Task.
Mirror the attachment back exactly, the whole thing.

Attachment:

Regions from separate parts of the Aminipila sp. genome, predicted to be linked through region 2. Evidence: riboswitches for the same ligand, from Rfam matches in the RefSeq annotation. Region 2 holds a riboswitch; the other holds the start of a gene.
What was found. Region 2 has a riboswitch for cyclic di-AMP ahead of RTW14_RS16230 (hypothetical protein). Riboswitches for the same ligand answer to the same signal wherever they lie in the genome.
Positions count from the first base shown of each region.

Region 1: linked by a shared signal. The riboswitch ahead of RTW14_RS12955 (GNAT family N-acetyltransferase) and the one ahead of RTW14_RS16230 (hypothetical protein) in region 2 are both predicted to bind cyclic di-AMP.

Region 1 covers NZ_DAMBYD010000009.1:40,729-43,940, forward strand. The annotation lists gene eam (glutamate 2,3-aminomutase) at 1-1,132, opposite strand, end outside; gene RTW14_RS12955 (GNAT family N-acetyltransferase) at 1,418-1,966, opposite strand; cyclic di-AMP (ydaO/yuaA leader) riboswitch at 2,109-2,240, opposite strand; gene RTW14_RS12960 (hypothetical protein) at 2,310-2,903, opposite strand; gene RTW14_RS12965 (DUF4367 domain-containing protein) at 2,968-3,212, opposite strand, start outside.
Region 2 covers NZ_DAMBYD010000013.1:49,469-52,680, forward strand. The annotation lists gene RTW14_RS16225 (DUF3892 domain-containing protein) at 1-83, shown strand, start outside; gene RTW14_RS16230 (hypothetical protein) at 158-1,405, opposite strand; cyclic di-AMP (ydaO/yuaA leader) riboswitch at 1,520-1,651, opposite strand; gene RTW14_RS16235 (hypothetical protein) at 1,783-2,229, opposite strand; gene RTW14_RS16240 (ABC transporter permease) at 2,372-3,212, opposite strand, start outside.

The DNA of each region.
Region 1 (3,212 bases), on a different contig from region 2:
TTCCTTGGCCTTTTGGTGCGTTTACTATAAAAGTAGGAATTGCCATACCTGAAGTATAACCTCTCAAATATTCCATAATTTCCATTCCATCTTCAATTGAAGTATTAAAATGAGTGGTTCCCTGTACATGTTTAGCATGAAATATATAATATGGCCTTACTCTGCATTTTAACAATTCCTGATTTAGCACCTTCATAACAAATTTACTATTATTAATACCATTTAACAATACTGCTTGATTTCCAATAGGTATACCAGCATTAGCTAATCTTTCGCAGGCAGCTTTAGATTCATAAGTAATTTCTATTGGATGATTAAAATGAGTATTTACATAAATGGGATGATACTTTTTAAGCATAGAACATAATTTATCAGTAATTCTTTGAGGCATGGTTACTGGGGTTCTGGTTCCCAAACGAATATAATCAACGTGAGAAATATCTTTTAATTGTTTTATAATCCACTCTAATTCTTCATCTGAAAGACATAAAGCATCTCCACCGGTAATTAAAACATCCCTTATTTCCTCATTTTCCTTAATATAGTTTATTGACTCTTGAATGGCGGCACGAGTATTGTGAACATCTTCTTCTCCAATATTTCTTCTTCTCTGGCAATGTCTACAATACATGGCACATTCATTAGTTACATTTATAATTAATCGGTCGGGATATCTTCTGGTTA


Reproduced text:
Regions from separate parts of the Aminipila sp. genome, predicted to be linked through region 2. Evidence: riboswitches for the same ligand, from Rfam matches in the RefSeq annotation. Region 2 holds a riboswitch; the other holds the start of a gene.
What was found. Region 2 has a riboswitch for cyclic di-AMP ahead of RTW14_RS16230 (hypothetical protein). Riboswitches for the same ligand answer to the same signal wherever they lie in the genome.
Positions count from the first base shown of each region.

Region 1: linked by a shared signal. The riboswitch ahead of RTW14_RS12955 (GNAT family N-acetyltransferase) and the one ahead of RTW14_RS16230 (hypothetical protein) in region 2 are both predicted to bind cyclic di-AMP.

Region 1 covers NZ_DAMBYD010000009.1:40,729-43,940, forward strand. The annotation lists gene eam (glutamate 2,3-aminomutase) at 1-1,132, opposite strand, end outside; gene RTW14_RS12955 (GNAT family N-acetyltransferase) at 1,418-1,966, opposite strand; cyclic di-AMP (ydaO/yuaA leader) riboswitch at 2,109-2,240, opposite strand; gene RTW14_RS12960 (hypothetical protein) at 2,310-2,903, opposite strand; gene RTW14_RS12965 (DUF4367 domain-containing protein) at 2,968-3,212, opposite strand, start outside.
Region 2 covers NZ_DAMBYD010000013.1:49,469-52,680, forward strand. The annotation lists gene RTW14_RS16225 (DUF3892 domain-containing protein) at 1-83, shown strand, start outside; gene RTW14_RS16230 (hypothetical protein) at 158-1,405, opposite strand; cyclic di-AMP (ydaO/yuaA leader) riboswitch at 1,520-1,651, opposite strand; gene RTW14_RS16235 (hypothetical protein) at 1,783-2,229, opposite strand; gene RTW14_RS16240 (ABC transporter permease) at 2,372-3,212, opposite strand, start outside.

The DNA of each region.
Region 1 (3,212 bases), on a different contig from region 2:
TTCCTTGGCCTTTTGGTGCGTTTACTATAAAAGTAGGAATTGCCATACCTGAAGTATAACCTCTCAAATATTCCATAATTTCCATTCCATCTTCAATTGAAGTATTAAAATGAGTGGTTCCCTGTACATGTTTAGCATGAAATATATAATATGGCCTTACTCTGCATTTTAACAATTCCTGATTTAGCACCTTCATAACAAATTTACTATTATTAATACCATTTAACAATACTGCTTGATTTCCAATAGGTATACCAGCATTAGCTAATCTTTCGCAGGCAGCTTTAGATTCATAAGTAATTTCTATTGGATGATTAAAATGAGTATTTACATAAATGGGATGATACTTTTTAAGCATAGAACATAATTTATCAGTAATTCTTTGAGGCATGGTTACTGGGGTTCTGGTTCCCAAACGAATATAATCAACGTGAGAAATATCTTTTAATTGTTTTATAATCCACTCTAATTCTTCATCTGAAAGACATAAAGCATCTCCACCGGTAATTAAAACATCCCTTATTTCCTCATTTTCCTTAATATAGTTTATTGACTCTTGAATGGCGGCACGAGTATTGTGAACATCTTCTTCTCCAATATTTCTTCTTCTCTGGCAATGTCTACAATACATGGCACATTCATTAGTTACATTTATAATTAATCGGTCGGGATATCTTCTGGTTA